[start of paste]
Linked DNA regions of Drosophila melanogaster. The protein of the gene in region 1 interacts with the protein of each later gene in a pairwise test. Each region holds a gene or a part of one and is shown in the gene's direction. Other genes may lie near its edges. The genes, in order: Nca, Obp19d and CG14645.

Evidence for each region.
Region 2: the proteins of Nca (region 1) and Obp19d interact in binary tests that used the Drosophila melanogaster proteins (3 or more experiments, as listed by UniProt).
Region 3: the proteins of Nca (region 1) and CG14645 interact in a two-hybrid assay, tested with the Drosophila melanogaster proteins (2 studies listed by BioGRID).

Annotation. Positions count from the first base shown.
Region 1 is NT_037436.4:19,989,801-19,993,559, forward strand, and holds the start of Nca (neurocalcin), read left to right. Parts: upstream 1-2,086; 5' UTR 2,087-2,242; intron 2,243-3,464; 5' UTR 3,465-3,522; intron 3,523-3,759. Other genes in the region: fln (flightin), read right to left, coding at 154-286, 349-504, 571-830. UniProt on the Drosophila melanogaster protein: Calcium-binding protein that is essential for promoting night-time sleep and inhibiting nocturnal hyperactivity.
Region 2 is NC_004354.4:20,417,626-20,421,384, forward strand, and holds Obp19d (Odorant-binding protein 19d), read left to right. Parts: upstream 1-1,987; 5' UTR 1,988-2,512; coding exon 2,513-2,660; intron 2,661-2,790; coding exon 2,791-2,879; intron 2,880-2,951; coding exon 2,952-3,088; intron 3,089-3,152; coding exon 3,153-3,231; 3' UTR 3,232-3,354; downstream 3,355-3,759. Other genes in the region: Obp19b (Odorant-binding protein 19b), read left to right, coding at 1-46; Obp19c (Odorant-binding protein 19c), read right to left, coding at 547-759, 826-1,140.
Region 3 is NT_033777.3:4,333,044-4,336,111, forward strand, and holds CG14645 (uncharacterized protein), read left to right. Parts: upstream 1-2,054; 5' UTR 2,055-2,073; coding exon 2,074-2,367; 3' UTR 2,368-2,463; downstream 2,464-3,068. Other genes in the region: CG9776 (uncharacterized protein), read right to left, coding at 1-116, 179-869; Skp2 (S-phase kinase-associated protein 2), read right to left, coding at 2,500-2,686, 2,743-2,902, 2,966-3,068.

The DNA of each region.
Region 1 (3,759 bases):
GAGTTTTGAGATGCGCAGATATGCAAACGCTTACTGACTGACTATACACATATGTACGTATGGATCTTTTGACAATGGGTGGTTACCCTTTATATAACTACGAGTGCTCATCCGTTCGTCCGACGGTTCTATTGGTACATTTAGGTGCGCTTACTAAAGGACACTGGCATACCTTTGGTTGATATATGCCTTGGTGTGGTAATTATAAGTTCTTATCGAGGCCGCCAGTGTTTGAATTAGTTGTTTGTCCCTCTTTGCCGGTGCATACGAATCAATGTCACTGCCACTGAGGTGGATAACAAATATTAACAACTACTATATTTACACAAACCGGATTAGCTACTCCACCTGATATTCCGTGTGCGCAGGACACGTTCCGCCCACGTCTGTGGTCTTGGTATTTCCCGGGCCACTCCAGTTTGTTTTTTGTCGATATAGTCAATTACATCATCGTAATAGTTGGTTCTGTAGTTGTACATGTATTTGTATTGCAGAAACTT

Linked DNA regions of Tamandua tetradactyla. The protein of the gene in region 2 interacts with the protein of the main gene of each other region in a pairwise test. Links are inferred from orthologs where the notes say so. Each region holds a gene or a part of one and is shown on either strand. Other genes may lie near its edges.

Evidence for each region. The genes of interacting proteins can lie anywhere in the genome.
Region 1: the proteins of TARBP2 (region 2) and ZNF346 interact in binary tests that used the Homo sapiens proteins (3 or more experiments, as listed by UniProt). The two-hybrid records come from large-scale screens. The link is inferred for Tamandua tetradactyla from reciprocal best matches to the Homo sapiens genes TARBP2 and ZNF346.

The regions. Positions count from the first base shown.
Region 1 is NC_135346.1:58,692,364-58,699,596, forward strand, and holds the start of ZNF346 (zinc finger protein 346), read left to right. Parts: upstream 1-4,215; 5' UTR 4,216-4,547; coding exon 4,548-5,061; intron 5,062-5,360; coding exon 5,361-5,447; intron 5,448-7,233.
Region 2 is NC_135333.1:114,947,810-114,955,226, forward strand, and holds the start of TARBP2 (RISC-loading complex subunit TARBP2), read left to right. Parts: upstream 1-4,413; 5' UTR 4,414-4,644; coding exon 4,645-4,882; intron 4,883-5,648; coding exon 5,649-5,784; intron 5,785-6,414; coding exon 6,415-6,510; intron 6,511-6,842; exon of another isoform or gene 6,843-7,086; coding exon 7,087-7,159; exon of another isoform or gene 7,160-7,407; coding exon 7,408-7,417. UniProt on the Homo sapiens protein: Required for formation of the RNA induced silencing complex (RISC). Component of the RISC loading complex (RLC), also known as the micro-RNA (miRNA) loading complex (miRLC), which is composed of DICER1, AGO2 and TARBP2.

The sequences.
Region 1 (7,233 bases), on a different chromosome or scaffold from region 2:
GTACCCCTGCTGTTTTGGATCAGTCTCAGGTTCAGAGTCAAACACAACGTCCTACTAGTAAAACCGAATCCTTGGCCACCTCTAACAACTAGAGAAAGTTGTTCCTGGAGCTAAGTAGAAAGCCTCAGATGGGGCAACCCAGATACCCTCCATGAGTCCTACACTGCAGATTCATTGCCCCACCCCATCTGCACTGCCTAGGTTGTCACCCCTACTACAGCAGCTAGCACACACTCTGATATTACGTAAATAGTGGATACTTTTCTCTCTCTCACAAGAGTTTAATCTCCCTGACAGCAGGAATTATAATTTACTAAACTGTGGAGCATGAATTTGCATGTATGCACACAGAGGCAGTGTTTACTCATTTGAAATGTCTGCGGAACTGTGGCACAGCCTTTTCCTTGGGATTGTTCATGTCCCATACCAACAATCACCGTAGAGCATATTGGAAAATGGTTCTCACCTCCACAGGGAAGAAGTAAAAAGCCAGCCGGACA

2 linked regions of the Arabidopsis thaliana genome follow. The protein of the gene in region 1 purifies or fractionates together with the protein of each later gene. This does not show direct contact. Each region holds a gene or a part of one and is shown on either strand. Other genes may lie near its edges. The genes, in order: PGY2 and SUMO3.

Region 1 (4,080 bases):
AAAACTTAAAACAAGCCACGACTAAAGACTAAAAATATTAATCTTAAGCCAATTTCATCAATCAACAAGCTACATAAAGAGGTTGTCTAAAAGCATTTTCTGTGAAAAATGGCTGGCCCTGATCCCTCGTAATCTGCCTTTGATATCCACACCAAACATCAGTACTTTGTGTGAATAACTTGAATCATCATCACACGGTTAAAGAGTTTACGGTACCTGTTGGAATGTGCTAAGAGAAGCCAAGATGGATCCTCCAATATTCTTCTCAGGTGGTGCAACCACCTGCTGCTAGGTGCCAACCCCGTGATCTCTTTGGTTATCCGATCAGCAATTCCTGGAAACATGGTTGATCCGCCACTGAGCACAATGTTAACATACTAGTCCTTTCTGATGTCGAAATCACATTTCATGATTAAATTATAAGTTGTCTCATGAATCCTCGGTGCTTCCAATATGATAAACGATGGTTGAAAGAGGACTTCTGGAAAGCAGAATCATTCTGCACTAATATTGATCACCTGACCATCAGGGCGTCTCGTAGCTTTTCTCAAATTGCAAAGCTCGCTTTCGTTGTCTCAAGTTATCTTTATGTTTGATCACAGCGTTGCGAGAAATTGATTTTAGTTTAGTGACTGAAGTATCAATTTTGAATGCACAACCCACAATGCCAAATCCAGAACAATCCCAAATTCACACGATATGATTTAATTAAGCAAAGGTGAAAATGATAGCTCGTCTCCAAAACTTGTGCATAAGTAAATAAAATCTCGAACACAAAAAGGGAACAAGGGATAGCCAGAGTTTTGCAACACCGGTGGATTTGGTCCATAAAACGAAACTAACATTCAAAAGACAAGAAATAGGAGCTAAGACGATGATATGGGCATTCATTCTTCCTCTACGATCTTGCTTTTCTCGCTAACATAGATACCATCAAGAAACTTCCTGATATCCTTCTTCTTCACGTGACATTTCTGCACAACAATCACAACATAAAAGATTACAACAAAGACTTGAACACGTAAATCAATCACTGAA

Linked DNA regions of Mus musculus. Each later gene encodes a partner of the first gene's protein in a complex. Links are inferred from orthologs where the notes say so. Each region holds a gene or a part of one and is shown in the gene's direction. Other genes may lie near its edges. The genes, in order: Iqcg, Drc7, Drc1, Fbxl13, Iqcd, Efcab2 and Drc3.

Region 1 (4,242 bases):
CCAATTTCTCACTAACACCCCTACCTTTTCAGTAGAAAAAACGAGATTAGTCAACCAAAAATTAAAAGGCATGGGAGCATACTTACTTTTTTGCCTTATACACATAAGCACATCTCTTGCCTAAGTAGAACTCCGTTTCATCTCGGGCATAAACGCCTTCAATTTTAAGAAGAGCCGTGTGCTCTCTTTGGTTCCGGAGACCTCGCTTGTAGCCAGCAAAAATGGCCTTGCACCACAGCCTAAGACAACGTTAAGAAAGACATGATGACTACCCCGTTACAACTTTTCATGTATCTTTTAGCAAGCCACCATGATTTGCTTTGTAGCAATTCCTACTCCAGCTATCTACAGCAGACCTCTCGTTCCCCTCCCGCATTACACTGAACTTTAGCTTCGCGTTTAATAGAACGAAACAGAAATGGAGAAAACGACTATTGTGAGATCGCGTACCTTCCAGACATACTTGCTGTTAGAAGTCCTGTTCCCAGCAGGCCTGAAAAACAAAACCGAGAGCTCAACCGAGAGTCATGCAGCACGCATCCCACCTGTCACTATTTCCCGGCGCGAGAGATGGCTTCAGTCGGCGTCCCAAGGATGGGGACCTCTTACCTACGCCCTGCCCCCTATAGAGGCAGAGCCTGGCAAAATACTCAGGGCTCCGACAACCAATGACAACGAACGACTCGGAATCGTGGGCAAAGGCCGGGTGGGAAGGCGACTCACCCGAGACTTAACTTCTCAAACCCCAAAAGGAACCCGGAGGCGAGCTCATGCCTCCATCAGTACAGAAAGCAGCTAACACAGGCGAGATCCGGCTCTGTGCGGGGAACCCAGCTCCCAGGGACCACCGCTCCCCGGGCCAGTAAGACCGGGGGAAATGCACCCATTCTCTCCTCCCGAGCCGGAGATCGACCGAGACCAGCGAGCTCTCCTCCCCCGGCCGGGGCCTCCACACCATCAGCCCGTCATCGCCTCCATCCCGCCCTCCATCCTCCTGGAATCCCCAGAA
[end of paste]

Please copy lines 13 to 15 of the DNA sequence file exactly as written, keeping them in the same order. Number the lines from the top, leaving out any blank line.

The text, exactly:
Evidence for each region. The genes of interacting proteins can lie anywhere in the genome.
Region 1: the proteins of TARBP2 (region 2) and ZNF346 interact in binary tests that used the Homo sapiens proteins (3 or more experiments, as listed by UniProt). The two-hybrid records come from large-scale screens. The link is inferred for Tamandua tetradactyla from reciprocal best matches to the Homo sapiens genes TARBP2 and ZNF346.

The regions. Positions count from the first base shown.